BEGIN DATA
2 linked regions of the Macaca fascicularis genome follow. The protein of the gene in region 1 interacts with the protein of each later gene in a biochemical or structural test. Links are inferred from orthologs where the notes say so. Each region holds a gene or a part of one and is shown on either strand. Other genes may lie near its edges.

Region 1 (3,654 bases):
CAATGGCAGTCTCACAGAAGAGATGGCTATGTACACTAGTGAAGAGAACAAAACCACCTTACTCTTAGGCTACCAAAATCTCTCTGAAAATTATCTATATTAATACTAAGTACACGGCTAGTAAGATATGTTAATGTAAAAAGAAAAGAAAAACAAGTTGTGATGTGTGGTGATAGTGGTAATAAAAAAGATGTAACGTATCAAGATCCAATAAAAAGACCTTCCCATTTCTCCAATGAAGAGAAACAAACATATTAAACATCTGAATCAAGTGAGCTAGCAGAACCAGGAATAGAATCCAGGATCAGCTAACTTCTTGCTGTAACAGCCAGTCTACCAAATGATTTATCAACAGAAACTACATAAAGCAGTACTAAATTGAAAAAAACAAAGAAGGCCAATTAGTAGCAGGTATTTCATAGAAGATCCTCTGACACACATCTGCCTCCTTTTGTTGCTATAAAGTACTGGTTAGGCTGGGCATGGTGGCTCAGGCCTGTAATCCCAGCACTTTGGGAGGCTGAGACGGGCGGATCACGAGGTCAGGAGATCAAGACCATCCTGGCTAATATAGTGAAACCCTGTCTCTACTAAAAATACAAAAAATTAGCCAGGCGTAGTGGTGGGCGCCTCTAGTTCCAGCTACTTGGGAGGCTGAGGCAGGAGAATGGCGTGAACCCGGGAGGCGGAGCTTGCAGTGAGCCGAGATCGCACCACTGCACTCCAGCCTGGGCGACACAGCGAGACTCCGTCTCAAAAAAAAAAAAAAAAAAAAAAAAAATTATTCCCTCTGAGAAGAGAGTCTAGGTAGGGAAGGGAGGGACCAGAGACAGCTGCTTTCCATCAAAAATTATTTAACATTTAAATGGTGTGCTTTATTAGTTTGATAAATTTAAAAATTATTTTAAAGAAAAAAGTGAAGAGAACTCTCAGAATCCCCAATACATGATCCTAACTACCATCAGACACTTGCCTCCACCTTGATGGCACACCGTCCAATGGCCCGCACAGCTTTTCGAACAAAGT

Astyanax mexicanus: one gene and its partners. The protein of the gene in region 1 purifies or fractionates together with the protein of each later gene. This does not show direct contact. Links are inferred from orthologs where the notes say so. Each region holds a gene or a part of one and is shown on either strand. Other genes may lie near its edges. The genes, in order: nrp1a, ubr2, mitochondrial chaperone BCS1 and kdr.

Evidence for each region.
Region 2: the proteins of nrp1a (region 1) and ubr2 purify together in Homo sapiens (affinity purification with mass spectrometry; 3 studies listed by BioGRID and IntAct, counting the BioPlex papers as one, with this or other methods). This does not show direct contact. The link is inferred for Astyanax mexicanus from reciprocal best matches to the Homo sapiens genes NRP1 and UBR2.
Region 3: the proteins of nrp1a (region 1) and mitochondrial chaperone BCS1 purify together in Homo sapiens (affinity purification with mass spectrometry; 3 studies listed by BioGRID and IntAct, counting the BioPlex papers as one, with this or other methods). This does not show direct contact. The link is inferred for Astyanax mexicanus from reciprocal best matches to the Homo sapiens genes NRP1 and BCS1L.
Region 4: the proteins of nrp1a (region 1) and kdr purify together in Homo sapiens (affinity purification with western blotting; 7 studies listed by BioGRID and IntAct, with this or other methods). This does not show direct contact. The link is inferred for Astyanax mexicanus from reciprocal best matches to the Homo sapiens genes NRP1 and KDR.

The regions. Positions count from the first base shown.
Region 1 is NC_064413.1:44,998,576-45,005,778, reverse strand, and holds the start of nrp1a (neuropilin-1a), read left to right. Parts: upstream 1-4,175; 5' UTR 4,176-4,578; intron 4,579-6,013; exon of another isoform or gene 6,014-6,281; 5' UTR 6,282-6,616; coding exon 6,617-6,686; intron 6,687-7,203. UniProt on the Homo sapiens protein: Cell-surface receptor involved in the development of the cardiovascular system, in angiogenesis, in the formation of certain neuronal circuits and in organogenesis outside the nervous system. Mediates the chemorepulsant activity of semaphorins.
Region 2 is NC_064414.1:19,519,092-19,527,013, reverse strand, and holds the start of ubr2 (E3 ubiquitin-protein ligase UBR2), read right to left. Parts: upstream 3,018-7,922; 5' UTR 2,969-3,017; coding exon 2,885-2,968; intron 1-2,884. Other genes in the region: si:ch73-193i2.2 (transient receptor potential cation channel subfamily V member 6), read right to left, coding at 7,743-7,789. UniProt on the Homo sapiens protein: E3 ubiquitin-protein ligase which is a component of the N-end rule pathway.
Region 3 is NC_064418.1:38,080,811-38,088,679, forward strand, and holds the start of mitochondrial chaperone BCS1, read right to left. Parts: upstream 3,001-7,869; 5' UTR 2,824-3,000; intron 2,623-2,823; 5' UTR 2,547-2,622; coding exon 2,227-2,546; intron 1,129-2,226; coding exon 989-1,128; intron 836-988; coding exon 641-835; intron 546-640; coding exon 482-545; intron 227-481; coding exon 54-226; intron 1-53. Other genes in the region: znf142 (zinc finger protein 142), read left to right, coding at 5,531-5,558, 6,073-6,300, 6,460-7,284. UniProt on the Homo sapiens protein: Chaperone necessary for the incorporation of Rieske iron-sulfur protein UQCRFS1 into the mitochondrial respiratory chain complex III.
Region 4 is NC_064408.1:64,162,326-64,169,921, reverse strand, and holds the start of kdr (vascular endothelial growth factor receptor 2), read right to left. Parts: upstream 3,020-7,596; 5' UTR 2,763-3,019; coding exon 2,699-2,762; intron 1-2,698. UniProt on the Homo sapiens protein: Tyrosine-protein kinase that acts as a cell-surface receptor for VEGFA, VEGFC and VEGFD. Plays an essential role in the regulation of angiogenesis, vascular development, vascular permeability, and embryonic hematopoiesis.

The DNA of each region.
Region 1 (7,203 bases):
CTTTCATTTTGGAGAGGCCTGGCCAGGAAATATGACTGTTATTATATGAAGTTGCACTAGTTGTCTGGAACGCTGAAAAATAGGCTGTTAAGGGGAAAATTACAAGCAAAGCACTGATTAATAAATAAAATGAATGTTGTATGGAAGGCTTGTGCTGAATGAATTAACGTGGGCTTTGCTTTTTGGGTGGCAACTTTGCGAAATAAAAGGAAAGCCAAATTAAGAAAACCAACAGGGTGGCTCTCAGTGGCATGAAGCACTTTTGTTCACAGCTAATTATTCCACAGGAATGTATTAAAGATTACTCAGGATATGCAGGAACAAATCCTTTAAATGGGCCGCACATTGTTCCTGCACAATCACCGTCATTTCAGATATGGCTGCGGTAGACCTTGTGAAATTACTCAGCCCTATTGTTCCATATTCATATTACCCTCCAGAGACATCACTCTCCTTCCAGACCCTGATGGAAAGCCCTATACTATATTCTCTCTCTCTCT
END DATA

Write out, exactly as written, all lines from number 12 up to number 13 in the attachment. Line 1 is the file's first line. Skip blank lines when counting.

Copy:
Region 3 is NC_064418.1:38,080,811-38,088,679, forward strand, and holds the start of mitochondrial chaperone BCS1, read right to left. Parts: upstream 3,001-7,869; 5' UTR 2,824-3,000; intron 2,623-2,823; 5' UTR 2,547-2,622; coding exon 2,227-2,546; intron 1,129-2,226; coding exon 989-1,128; intron 836-988; coding exon 641-835; intron 546-640; coding exon 482-545; intron 227-481; coding exon 54-226; intron 1-53. Other genes in the region: znf142 (zinc finger protein 142), read left to right, coding at 5,531-5,558, 6,073-6,300, 6,460-7,284. UniProt on the Homo sapiens protein: Chaperone necessary for the incorporation of Rieske iron-sulfur protein UQCRFS1 into the mitochondrial respiratory chain complex III.
Region 4 is NC_064408.1:64,162,326-64,169,921, reverse strand, and holds the start of kdr (vascular endothelial growth factor receptor 2), read right to left. Parts: upstream 3,020-7,596; 5' UTR 2,763-3,019; coding exon 2,699-2,762; intron 1-2,698. UniProt on the Homo sapiens protein: Tyrosine-protein kinase that acts as a cell-surface receptor for VEGFA, VEGFC and VEGFD. Plays an essential role in the regulation of angiogenesis, vascular development, vascular permeability, and embryonic hematopoiesis.